•”The last and final performance was intriguing to begin with. How could Tagore’s immortal Chitrangadha be performed in the Kuchipudi style? And yet it was done, and how! The event, supported by the Tagore Society, Singapore, saw a wonderful performance by well known dancer Amrita Lahiri. Interspersed with monologues and shortened to suit the time frame, its music remained true to Tagore throughout. The style of dance alone was Kuchipudi and yet it all gelled perfectly. It was as much a tribute to the skill of the dancer/choreographer as it was to Tagore.”
“With an attractive stage presence, young and sprightly Amrita succeeds in highlighting the Vempati bani admirably with quicksilver movements and elegant postures. She strives to imbibe the spirit of the dance form that challenges her to rise to great artistic heights. With command over technique, Amrita has carved a niche for herself as a brilliant Kuchipudi exponent. Her interpretation of Chitrangada in a solo narrative form was further embellished with brevity and selection of appropriate verses which had a natural flow along with both Bengali and English prose passages. The tillana with ‘Esho Shyamalo sundaro’ in Desh raga concluded her solo rendering.”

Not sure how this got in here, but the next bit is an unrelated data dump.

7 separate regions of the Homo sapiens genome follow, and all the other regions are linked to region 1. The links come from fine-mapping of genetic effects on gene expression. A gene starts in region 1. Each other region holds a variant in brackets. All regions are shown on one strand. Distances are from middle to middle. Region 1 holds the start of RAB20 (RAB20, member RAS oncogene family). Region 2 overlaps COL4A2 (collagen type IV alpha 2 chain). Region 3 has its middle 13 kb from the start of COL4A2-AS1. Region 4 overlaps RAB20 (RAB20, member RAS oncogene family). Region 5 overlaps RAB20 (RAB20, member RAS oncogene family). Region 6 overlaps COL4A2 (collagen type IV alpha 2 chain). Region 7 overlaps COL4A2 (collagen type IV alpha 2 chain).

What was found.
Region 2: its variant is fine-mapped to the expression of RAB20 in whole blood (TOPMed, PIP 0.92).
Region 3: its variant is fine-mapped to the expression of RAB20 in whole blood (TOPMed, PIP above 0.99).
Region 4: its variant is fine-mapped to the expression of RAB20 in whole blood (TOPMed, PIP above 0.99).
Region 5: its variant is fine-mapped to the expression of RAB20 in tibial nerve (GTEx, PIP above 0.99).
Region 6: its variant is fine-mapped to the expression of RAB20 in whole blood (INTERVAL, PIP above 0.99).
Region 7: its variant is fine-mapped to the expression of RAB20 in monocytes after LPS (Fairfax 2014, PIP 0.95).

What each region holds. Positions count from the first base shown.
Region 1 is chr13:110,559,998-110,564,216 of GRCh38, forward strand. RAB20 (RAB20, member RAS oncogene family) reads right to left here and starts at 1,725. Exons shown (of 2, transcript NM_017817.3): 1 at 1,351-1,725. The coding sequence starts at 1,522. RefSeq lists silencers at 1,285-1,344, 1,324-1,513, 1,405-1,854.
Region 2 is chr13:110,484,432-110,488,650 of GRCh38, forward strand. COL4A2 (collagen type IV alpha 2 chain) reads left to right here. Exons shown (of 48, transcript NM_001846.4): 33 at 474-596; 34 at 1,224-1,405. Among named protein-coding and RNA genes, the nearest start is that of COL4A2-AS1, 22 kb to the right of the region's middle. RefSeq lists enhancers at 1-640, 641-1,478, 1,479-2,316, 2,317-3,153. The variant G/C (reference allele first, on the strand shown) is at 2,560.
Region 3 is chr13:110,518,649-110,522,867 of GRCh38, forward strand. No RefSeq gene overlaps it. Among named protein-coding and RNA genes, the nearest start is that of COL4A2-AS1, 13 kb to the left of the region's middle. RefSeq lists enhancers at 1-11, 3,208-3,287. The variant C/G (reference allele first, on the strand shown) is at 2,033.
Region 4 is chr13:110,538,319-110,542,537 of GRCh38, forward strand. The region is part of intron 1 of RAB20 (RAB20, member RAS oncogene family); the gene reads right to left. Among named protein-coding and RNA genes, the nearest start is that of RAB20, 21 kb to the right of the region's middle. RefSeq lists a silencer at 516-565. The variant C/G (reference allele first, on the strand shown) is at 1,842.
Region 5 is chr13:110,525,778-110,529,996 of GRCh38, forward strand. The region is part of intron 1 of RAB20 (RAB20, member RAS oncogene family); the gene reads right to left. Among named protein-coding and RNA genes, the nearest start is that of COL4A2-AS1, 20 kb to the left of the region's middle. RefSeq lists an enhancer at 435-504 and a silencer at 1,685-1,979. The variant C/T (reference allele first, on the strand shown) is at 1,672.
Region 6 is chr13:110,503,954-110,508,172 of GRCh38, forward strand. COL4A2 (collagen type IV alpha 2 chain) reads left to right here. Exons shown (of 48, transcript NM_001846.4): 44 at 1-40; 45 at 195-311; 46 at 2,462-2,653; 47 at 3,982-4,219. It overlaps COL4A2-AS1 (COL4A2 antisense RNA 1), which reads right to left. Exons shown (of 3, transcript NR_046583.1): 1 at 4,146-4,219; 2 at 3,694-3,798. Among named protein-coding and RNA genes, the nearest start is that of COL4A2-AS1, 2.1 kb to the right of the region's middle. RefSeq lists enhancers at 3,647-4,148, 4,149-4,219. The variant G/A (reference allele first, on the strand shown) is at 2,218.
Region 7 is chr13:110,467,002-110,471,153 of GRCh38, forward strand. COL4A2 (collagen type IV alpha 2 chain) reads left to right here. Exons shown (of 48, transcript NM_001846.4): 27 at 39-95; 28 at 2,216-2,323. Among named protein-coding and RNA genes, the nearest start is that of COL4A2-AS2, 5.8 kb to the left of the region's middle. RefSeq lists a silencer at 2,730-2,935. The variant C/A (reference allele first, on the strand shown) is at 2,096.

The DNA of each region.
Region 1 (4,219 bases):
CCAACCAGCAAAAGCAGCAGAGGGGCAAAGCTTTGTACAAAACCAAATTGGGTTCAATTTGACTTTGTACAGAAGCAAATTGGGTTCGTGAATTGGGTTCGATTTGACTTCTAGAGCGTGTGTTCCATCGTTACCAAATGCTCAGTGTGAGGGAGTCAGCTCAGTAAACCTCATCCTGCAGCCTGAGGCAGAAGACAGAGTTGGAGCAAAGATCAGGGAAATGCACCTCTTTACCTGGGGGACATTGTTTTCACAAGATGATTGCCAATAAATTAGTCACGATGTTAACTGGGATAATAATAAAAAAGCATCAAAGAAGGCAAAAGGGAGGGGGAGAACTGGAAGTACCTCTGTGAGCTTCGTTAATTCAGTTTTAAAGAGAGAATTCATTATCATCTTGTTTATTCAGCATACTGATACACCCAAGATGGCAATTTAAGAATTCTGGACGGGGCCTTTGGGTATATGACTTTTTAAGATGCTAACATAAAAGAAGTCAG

• If the slight, slim figure of Amrita Lahiri presenting Kuchipudi managed to hold audience attention in this crowded setting, it derived from proficient dancing and excellently balanced wing support with Guru Mosalikanti conducting in musical and clear-toned nattuvangam and Srikant’s mellifluous singing with mridangam (Ramakrishna Babu) and flute (Muttu Kumar) in harmony.
‘…The fact that this change has been achieved in a city whose dominant rasas are business and Bollywood is significant. It all began in 2010 when Kuchipudi dancer and head of NCPAs newly formed dance department, Amrita Lahiri and her team began to organise a steady stream of performances and interactions. The number of performances went up from one or two each month to about 5 and even 7 some months over the next two years. The programming aimed for a mix of styles and levels with young as well as established dancers. There was a deliberate attempt to offer some programmes that would please a connoisseur and some that would specifically pull in new audiences. “The strategy was simple – present only the highest quality, and publicise it widely. The aim was simply to present high-quality art – regardless of classical, contemporary, Indian or international”, says Lahiri.
There were lecture demonstrations with gurus, dance residencies, master classes and even month long yoga and Kalaripayettu sessions. Lecture demonstrations for school children and the free monthly Umang series showing upcoming dancers from around the country were specially effective.
How did she know there was an audience out there? “I knew simply the power of the dance that we were presenting. I knew that Bombay has a taste for unusual and intelligent performances, and that any one who gives high-quality dance a chance, can’t resist its appeal!”, says Lahiri who has since left the NCPA.